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A preliminary evaluation of a home-based, computer-delivered attention training treatment for anxious children living in regional communities

A preliminary evaluation of a home-based, computer-delivered attention training treatment for anxious children living in regional communities
A preliminary evaluation of a home-based, computer-delivered attention training treatment for anxious children living in regional communities
Many children with anxiety disorders live in communities with limited access to treatment. Attention bias modification training, a promising computer-based treatment for anxiety disorders, may provide a readily accessible treatment. Recent evidence suggests that a form of ABMT combining visual-search for positive stimuli with features to enhance learning, memory and treatment engagement reduces anxiety in children. The present study builds upon this research by comparing parent-implemented, visual-search attention training to positive stimuli (ATP) (N = 22) with a waitlist control group (WLC) (N = 19) in children living in regional communities. Diagnostic, parent- and child-reports of anxiety and depressive symptoms and broad internalizing and externalizing behaviour problems were assessed pre- and post-condition. Children in the WLC completed visual-search ATP after the wait period and all participants completed a follow-up assessment six-months after treatment. At post-treatment/wait period, children in the ATP condition showed greater improvements on clinician- and parent-report measures compared to children in the WLC. Similar post-treatment outcomes as those found for the ATP condition were observed at the six-month follow-up after all children had received ATP. Moreover, children who showed greater verbalization of explicit attention strategies related to positive search (assessed during treatment) achieved greater reductions in anxiety severity at post-treatment and six-month follow-up. Attention training towards positive stimuli using enhanced visual-search procedures appears to be a promising treatment for reaching anxious children living in regional communities.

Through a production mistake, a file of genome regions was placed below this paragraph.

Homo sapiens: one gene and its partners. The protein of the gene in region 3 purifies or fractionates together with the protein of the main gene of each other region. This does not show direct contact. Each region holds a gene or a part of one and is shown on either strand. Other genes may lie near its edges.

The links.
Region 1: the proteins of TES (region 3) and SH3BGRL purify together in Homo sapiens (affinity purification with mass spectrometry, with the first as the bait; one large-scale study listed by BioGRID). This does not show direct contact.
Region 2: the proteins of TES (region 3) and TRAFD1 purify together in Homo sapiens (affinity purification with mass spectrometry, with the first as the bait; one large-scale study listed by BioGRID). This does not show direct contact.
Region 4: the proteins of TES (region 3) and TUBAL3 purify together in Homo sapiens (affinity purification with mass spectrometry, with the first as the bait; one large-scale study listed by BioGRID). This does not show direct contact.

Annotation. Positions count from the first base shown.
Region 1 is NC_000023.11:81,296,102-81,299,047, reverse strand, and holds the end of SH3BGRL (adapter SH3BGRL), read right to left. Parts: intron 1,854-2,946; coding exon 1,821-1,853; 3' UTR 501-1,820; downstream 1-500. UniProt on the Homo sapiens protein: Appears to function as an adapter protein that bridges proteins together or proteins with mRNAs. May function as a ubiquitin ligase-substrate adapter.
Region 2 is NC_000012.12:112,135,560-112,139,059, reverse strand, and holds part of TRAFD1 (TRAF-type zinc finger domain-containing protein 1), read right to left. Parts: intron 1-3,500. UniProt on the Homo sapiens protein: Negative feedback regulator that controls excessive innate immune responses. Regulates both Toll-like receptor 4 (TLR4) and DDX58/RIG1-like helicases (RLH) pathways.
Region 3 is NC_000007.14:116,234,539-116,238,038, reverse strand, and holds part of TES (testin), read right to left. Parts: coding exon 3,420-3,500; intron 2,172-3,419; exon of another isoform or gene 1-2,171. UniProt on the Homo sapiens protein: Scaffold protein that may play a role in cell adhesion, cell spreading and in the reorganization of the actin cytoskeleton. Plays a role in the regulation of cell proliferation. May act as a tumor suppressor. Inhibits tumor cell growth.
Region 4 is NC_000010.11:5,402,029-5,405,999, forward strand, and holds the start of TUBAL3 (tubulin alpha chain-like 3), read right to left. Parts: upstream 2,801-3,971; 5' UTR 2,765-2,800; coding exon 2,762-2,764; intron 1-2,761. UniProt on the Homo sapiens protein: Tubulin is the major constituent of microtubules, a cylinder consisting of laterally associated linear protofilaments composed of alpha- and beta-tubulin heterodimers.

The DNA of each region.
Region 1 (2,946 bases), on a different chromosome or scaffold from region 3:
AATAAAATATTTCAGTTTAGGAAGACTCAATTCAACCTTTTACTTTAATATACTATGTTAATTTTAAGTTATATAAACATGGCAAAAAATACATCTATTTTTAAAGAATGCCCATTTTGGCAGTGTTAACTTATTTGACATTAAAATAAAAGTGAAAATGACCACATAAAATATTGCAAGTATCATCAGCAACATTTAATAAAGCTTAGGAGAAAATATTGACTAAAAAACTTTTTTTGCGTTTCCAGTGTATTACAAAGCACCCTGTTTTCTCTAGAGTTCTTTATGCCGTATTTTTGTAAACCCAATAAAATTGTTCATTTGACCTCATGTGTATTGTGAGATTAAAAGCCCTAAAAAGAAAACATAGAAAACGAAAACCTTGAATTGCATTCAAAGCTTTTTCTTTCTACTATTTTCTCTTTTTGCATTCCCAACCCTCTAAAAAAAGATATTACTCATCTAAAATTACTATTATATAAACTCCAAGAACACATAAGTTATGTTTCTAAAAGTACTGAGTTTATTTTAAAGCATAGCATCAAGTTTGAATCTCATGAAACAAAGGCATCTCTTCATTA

2043-8087
511-527
Waters, Allison
faca9345-cafa-4a70-9419-49a85fbbfde5
Zimmer-Gembeck, Melanie
87077cb2-8386-435e-a17f-b801c22e7df2
Craske, Michelle
4634abff-42c0-4ac5-b14f-525c7fb333e0
Pine, Daniel
780d863f-93a6-49bb-a8c1-0a4d22bcc026
Bradley, Brendan P
bdacaa6c-528b-4086-9448-27ebfe463514
Mogg, Karin
5f1474af-85f5-4fd3-8eb6-0371be848e30
Waters, Allison
faca9345-cafa-4a70-9419-49a85fbbfde5
Zimmer-Gembeck, Melanie
87077cb2-8386-435e-a17f-b801c22e7df2
Craske, Michelle
4634abff-42c0-4ac5-b14f-525c7fb333e0
Pine, Daniel
780d863f-93a6-49bb-a8c1-0a4d22bcc026
Bradley, Brendan P
bdacaa6c-528b-4086-9448-27ebfe463514
Mogg, Karin
5f1474af-85f5-4fd3-8eb6-0371be848e30

Waters, Allison, Zimmer-Gembeck, Melanie, Craske, Michelle, Pine, Daniel, Bradley, Brendan P and Mogg, Karin (2016) A preliminary evaluation of a home-based, computer-delivered attention training treatment for anxious children living in regional communities. Journal of Experimental Psychopathology, 7 (3), 511-527. (doi:10.5127/jep.053315).

Record type: Article

Abstract

Many children with anxiety disorders live in communities with limited access to treatment. Attention bias modification training, a promising computer-based treatment for anxiety disorders, may provide a readily accessible treatment. Recent evidence suggests that a form of ABMT combining visual-search for positive stimuli with features to enhance learning, memory and treatment engagement reduces anxiety in children. The present study builds upon this research by comparing parent-implemented, visual-search attention training to positive stimuli (ATP) (N = 22) with a waitlist control group (WLC) (N = 19) in children living in regional communities. Diagnostic, parent- and child-reports of anxiety and depressive symptoms and broad internalizing and externalizing behaviour problems were assessed pre- and post-condition. Children in the WLC completed visual-search ATP after the wait period and all participants completed a follow-up assessment six-months after treatment. At post-treatment/wait period, children in the ATP condition showed greater improvements on clinician- and parent-report measures compared to children in the WLC. Similar post-treatment outcomes as those found for the ATP condition were observed at the six-month follow-up after all children had received ATP. Moreover, children who showed greater verbalization of explicit attention strategies related to positive search (assessed during treatment) achieved greater reductions in anxiety severity at post-treatment and six-month follow-up. Attention training towards positive stimuli using enhanced visual-search procedures appears to be a promising treatment for reaching anxious children living in regional communities.

Text
Waters et al 2016 Home-based ABM Training to Positive-1 - Accepted Manuscript
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Accepted/In Press date: 9 June 2016
e-pub ahead of print date: 26 June 2016
Published date: November 2016
Organisations: Psychology

Identifiers

Local EPrints ID: 407197
URI: http://eprints.soton.ac.uk/id/eprint/407197
ISSN: 2043-8087
PURE UUID: ae015798-c51b-41bb-af0c-861df7710453
ORCID for Brendan P Bradley: ORCID iD orcid.org/0000-0003-2801-4271

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Date deposited: 01 Apr 2017 01:05
Last modified: 07 Oct 2020 01:45

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